To conclude, I am very pleased with this LEGO Architecture of the Marina Bay Sands. This deserved a very special place in my own collection, especially since this is my second LEGO Architecture set that I own, after the 21006 White House. I like how the designer capture the essence of this whole building design and present it in our favourite LEGO bricks. Even though the gradual curves are not captured perfectly for the three towers, but the overall appeal is very nicely done up and it made as a fine masterpiece to placed in a display cabinet. Not to mention, that I am proud to see a Singapore building landmark being made into my favourite toy hobby, LEGO and to showcase this icon to the global scene. I really wish to see more of other Singapore landmarks being able to capture in the LEGO Architecture series.

Summary review

Playability: 7/10 (LEGO Architecture sets can't played well with regular LEGO System sets because of the lack of the minifigures.)

Design: 8.5/10 (The design is done up very nicely and it is almost perfect, minus the imperfection of the gradual curves for the towers.)

Price: 7.5/10 (The set is a little pricey and furthermore with the 10,000 sets released worldwide, will expect the price to rose further in the secondary market.)

Overall: 7.7/10 (Complete your LEGO Architecture series and don't give this set a miss, for Singapore fans, you ought to grab this iconic landmark by showing your support for it.)

I gave it a "4" based on my Review Score Card. :wink: What about yours?

I hope every one of you enjoyed reading this simple review of mine. Comments and Criticisms are strongly welcomed.

Pictures can be found in My Flickr and My Brickshelf (When moderated)

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Dear Eurobricks Community,

I am very pleased to present to share with all of you on my latest completed reviewing project, of the 21021 - Marina Bay Sands.

Please feel free to leave your thoughts! :wub:

WhiteFang

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Very good review, i am not a big fan of the Architecture sets, but i must say this looms great. Thank you for the nice review WhiteFang :)

Edited by Freekysch

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It's a good-looking building, but not a good-looking set. I wonder why they didn't use trans-black instead of trans-blue for the windows?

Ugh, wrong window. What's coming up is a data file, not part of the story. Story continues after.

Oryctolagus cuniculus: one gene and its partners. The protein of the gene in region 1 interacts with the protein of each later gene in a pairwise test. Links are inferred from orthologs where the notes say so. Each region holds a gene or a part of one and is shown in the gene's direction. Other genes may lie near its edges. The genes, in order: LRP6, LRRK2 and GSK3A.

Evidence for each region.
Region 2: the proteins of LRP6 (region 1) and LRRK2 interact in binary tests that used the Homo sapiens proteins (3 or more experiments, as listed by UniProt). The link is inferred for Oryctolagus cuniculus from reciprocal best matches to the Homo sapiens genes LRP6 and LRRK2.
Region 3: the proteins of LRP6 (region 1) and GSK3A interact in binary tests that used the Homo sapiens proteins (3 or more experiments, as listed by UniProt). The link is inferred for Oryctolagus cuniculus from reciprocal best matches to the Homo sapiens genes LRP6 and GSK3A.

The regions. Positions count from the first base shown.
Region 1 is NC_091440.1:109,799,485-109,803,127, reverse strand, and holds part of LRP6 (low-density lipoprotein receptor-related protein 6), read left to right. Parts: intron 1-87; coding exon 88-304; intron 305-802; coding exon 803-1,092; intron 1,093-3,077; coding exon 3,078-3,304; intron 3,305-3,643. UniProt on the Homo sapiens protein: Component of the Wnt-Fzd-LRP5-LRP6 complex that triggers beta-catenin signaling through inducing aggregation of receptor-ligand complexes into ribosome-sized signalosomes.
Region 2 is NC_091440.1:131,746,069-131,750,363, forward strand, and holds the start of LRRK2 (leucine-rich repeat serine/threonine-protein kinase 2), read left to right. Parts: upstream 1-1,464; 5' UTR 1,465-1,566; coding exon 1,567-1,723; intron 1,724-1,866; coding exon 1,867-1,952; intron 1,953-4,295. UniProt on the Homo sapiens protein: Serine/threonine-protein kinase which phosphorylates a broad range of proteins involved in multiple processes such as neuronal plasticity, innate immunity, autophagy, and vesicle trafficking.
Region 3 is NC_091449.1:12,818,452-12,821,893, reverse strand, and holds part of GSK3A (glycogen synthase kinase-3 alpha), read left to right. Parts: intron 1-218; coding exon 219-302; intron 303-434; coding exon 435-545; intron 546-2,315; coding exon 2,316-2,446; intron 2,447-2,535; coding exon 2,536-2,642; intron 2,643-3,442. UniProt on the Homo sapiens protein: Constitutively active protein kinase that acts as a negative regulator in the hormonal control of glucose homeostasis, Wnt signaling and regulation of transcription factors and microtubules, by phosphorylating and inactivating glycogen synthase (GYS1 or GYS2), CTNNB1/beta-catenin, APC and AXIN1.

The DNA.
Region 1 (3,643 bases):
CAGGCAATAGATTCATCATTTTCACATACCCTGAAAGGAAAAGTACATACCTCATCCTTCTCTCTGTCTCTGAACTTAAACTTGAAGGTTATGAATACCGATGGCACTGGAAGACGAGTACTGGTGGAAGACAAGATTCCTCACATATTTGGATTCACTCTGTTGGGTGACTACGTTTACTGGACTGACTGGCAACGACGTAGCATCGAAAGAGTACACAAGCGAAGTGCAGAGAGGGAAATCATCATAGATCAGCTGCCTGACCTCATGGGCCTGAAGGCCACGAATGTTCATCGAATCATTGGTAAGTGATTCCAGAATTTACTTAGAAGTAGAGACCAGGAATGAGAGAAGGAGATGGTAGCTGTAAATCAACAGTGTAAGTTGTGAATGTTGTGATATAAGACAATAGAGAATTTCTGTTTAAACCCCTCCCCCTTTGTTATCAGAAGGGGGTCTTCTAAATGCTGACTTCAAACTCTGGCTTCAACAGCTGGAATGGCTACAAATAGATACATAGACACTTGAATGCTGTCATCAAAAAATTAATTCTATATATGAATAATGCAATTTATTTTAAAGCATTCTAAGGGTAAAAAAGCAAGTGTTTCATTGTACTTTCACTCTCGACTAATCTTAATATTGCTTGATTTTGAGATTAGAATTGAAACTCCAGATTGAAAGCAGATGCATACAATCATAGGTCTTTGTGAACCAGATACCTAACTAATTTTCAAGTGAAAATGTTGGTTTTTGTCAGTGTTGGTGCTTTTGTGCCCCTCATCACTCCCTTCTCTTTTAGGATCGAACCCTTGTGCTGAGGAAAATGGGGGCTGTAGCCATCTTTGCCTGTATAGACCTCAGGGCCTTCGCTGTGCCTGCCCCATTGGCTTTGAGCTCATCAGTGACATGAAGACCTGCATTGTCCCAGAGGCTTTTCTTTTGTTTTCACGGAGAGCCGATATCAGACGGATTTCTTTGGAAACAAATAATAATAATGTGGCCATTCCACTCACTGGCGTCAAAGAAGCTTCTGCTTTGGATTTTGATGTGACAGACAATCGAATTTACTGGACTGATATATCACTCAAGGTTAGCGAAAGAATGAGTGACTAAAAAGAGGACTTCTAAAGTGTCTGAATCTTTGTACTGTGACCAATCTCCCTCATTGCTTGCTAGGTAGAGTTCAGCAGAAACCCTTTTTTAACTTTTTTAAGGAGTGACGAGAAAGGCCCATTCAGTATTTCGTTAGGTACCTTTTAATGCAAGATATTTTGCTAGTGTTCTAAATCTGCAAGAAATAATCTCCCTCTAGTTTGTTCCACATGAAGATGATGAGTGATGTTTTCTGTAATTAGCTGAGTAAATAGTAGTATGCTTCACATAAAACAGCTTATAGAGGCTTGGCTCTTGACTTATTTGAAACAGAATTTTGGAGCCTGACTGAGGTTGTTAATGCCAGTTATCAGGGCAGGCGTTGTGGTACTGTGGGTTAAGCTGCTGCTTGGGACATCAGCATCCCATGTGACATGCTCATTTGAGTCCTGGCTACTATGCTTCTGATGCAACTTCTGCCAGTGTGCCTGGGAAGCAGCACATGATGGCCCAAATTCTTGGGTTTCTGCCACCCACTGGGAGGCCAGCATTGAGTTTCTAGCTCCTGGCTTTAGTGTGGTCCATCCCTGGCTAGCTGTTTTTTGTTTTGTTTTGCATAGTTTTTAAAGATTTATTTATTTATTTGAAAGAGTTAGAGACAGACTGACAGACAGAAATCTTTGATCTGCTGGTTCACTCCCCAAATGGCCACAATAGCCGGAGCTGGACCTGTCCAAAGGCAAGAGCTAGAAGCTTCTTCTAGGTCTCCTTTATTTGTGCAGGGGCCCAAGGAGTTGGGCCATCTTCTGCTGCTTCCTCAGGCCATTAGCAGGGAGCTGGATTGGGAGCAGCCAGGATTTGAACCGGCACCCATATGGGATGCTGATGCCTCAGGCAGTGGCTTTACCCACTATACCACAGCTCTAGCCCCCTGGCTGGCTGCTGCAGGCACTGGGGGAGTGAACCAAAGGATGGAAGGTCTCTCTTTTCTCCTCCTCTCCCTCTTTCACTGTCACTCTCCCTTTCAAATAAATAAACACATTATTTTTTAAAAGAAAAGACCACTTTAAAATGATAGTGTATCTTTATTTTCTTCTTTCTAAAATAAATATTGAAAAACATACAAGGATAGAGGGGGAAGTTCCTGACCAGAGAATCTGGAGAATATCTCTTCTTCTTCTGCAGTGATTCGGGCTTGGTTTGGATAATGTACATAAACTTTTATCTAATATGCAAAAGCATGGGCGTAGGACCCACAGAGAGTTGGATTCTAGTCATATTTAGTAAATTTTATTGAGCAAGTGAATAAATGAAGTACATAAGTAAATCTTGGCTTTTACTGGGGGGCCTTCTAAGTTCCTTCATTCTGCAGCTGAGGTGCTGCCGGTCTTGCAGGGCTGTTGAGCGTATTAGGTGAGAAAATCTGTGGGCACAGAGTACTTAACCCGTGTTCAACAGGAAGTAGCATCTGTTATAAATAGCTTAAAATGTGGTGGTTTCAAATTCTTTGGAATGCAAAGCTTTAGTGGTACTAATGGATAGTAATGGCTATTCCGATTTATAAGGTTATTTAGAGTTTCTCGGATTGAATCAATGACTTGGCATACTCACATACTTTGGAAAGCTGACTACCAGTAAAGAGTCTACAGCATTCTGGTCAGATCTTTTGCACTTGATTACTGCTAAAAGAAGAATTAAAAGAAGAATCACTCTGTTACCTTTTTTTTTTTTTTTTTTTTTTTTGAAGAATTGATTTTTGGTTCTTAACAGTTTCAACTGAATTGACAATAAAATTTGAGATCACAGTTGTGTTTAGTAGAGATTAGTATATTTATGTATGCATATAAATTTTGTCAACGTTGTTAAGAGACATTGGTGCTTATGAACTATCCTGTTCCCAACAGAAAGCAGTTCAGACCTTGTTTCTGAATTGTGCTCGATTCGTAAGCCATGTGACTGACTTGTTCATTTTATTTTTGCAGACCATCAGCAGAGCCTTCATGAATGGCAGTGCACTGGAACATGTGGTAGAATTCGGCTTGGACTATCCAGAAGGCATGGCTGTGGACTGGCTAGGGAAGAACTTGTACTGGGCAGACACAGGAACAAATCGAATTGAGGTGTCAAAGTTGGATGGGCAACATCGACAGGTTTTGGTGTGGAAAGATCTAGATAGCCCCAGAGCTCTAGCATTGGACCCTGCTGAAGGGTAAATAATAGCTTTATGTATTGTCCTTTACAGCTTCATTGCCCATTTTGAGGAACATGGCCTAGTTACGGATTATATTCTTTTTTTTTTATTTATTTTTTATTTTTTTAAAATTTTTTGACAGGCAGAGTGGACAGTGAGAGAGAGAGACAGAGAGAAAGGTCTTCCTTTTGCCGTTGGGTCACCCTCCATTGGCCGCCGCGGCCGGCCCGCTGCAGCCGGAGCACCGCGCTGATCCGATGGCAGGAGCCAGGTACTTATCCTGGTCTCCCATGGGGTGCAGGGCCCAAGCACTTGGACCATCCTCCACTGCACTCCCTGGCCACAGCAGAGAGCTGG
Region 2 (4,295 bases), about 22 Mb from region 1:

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If Lego wants to enter into the Beanie Baby realm of manufactured scarcity/collectibility, well I'm out of the architecture series. I know, one person like me who's collected all previous architecture series products doesn't mean anything to Lego, but I'm not going to support a product line with manipulated scarcity.

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WF,

Thanks for another great review!

There seem to be two views of this building:

1. This is an outstanding building in real life. OR

2. This building is a major eyesore.

In any event, it is worthy of an Architecture set because of Mr. Safdie, the architect, and how prominent the building is in downtown Singapore. It looks like an apparition the first time you see it in the distance.

Those of us who are into the Architecture line won't be able to collect this set unless we BL it from Asia, with two sellers available in Hong Kong and Korea at the moment. I finally bought it yesterday because I like the design of the set, and want it for my collection. No, I am not a completist, but I have a lot of respect for the architect, and the design is quite innovative.

It would be nice if it had been marketed as a regular Architecture set so that distribution would be widespread and the average collector would not have to pay at least twice the original price. Not sure what TLG was thinking when they limited it so much.